After 15 years of writing about startups, tech journalist Monty Munford decided to become an entrepreneur. More than a decade of vetting story pitches and connecting founders with investors and buyers gave him the motivation to pursue his own successful startup as co-founder of Sienna, a platform Privacy-focused, cross-chain DeFi (decentralized finance) that enables the private exchange, lending, and conversion of crypto tokens into private equivalents. The platform is part of an industry push for more secure financial blockchain products to address “front-running” risks, where future transactions can be eclipsed on public DeFi blockchains.
Munford’s pivot from journalism to entrepreneur didn’t happen overnight. While filing for Forbes, The Economist and other outlets, Munford straddled the media and startup worlds, when he created Mob76, a consultancy working with no more than a handful of companies at a time. to help raise a company’s profile and make high-impact introductions. fueling funding (AD) rounds and leading to multi-million dollar outflows.
It was Munford’s skill for effortless networking that helped him the most, holding regular gatherings in central London driven by business interests, but always in a relaxed social environment. He also became a sought-after speaker and moderator at global tech events, increasing his network tenfold. Ultimately, her super-connector status paved the way for her role with Sienna.
As co-founder and chief evangelist, Munford continues his work to raise the company’s profile, including his recent launch of SiennaLend, a private crypto lending platform that claims users can earn interest and borrow on the platform. In a recent interview, Munford explained how he became a co-founder and offered advice for other journalists looking to make the switch.
Amy Guttman: What initially made you decide to move from full-time journalism, to VC and then to entrepreneur?
Monty Munford: I had had enough of a dying profession. Also, the VCs and entrepreneurs I had met and interviewed certainly didn’t seem any smarter or more driven than me and I was sick of being poor and being treated like one.
AG: How natural was the change?
MM: Not really natural at all and it took a while, but it didn’t take long before I was going to conferences as a speaker, emcee or moderator. It certainly sped things up and being naturally curious as a person meant change was quick, if not entirely natural.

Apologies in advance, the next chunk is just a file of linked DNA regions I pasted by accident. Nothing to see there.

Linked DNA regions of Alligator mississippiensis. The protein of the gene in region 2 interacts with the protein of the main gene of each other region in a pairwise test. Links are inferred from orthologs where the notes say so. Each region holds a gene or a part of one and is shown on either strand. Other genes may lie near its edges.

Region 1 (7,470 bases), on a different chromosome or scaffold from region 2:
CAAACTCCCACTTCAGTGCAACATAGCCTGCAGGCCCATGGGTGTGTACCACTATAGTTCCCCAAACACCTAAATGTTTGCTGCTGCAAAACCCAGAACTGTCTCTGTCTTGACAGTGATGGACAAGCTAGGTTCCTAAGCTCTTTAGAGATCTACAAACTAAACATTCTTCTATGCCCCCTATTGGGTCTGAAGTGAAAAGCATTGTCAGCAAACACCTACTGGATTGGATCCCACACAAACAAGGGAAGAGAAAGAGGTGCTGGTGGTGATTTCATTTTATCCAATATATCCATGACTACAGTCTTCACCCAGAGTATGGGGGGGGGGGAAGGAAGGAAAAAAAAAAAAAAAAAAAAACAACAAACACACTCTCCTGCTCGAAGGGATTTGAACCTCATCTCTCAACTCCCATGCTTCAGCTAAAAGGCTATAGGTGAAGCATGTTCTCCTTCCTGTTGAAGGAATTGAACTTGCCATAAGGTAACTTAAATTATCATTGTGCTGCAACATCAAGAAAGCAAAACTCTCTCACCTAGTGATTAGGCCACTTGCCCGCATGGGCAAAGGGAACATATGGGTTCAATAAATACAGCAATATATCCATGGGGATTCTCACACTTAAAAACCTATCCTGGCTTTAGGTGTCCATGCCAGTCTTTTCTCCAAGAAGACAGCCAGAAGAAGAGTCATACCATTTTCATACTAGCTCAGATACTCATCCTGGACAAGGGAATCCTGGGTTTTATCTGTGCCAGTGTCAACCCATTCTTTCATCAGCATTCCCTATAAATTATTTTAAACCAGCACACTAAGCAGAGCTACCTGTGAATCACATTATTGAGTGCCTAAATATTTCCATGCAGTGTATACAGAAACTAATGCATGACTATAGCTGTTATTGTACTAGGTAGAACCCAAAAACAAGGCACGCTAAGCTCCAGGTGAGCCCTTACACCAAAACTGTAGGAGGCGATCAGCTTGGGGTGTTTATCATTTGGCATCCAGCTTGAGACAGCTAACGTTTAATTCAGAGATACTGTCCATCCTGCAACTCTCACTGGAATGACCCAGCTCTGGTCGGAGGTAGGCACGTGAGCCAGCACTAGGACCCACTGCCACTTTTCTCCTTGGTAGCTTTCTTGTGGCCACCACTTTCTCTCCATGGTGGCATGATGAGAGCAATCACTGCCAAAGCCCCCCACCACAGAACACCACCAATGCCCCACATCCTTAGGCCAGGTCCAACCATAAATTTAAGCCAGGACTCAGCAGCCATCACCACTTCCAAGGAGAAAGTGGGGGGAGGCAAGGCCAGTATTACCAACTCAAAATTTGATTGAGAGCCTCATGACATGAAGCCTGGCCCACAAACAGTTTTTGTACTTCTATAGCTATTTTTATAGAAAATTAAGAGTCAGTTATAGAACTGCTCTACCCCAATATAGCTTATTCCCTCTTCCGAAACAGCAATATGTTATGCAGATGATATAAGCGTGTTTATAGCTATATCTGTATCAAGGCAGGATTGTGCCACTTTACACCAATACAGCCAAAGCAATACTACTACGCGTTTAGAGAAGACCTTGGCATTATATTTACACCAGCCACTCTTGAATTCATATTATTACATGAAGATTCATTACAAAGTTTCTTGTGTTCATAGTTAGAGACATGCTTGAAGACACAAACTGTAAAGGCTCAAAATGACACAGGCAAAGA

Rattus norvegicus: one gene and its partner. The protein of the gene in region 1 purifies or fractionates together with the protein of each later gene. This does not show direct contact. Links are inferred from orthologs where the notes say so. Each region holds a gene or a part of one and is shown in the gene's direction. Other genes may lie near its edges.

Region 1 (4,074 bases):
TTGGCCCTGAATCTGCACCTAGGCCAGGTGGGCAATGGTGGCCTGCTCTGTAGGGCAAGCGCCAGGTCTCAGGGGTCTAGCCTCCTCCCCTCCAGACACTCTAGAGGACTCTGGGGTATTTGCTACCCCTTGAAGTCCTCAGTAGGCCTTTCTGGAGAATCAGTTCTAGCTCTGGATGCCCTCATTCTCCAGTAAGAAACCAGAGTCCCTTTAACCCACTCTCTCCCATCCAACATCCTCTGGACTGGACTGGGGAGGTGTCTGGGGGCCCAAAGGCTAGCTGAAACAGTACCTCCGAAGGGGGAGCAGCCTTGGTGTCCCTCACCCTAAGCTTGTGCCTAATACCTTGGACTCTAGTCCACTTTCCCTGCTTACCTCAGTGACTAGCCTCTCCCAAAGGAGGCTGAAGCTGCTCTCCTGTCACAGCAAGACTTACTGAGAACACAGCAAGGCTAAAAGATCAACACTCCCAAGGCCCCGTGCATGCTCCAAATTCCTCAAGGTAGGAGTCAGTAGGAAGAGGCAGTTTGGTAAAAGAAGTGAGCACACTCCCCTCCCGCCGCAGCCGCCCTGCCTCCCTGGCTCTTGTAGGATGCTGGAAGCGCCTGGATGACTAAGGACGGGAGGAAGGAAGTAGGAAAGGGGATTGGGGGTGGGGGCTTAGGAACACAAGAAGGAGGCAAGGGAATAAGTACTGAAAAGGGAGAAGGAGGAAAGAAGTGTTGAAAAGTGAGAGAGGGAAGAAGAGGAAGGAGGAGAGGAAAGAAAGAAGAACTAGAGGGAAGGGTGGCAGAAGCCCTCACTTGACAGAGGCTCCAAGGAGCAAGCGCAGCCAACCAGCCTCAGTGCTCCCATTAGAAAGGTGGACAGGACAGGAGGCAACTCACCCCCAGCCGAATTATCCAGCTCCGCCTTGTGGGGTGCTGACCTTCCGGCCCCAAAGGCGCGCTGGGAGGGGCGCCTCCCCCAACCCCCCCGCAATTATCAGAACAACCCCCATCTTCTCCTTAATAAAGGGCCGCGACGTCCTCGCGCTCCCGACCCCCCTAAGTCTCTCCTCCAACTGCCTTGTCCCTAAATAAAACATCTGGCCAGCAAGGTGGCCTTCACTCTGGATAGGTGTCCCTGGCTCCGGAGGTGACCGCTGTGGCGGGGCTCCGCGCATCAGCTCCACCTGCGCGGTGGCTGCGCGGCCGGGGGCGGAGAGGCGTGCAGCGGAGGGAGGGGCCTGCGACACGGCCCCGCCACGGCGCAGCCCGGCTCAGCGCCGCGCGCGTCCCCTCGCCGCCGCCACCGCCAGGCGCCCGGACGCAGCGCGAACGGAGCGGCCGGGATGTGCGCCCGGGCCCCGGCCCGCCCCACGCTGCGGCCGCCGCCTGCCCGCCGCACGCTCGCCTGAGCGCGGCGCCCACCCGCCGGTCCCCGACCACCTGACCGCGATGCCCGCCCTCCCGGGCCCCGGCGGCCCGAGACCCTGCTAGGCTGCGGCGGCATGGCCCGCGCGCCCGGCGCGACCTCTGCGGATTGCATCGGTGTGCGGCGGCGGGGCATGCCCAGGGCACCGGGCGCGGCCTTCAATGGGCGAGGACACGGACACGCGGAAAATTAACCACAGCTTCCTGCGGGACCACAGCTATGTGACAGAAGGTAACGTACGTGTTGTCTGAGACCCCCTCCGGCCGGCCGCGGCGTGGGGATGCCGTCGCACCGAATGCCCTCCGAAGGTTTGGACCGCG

AG: What surprised you most about becoming an entrepreneur?
MM: The instant recognition that you weren’t a journalist people didn’t have to worry about.
AG: Biggest challenges?
MM: Not writing regularly, something I still miss and obviously starting over as an older person. Also, people wanting to share investor presentations instead of press releases were more or less similar, but took even longer.
AG: Did you have to kiss frogs before you found the right opportunity/partners?
MM: The frogs I had to kiss and the nonsense those frogs croaked; there were ponds of them. There are so many dumb, dumb people in the world of VC and entrepreneurs who really think they talk like gods…and they’re 99% white males. I’m also a white man, but nothing like many of them. However, princes and princesses when you find them are remarkable and inspiring and make me better.
AG: Why Siena? What made you know you might have a winner?
MM: I never expected to be part of something like Sienna Network and certainly not crypto. I had previously had $500,000 stolen from my online wallet at the Binance exchange, which still refuses to refund me or accept any liability. I thought crypto was a nest of vipers.
Sienna’s team of advisors convinced me to go back; the smartest people who knew way more than me and who literally believed in changing the world for the better and believed in privacy in cryptography, very different from anonymity. We raised $11.2 million when we were expecting $500-700,000.
We then did what we promised, launched a decentralized exchange called SiennaSwap and last month SiennaLend, where users can borrow and lend crypto privately in the same way without others watching what’s happening on a blockchain and hijack and disrupt these transactions.
AG: What advice do you have for other journalists looking to make the transition?
MM: Be authentic and say what you think. Be free, don’t care what other people think, even if you’re new to the game. Keep building your network so the transition is quick. If you think someone is an idiot, don’t tell them or anyone else. Keep it to yourself, but never work with them. Don’t gossip… as journalists like to do.
It’s always thanks to the network you create and a reputation as an authentic person who is never afraid to speak his mind without being offensive.
GA: Future goals?
MM: I would like to do this for a few more years, but the dream would be to make the transition to the art world, not only to own or trade beautiful things bought from artists at the start of their career helping their development, but for everything know about it.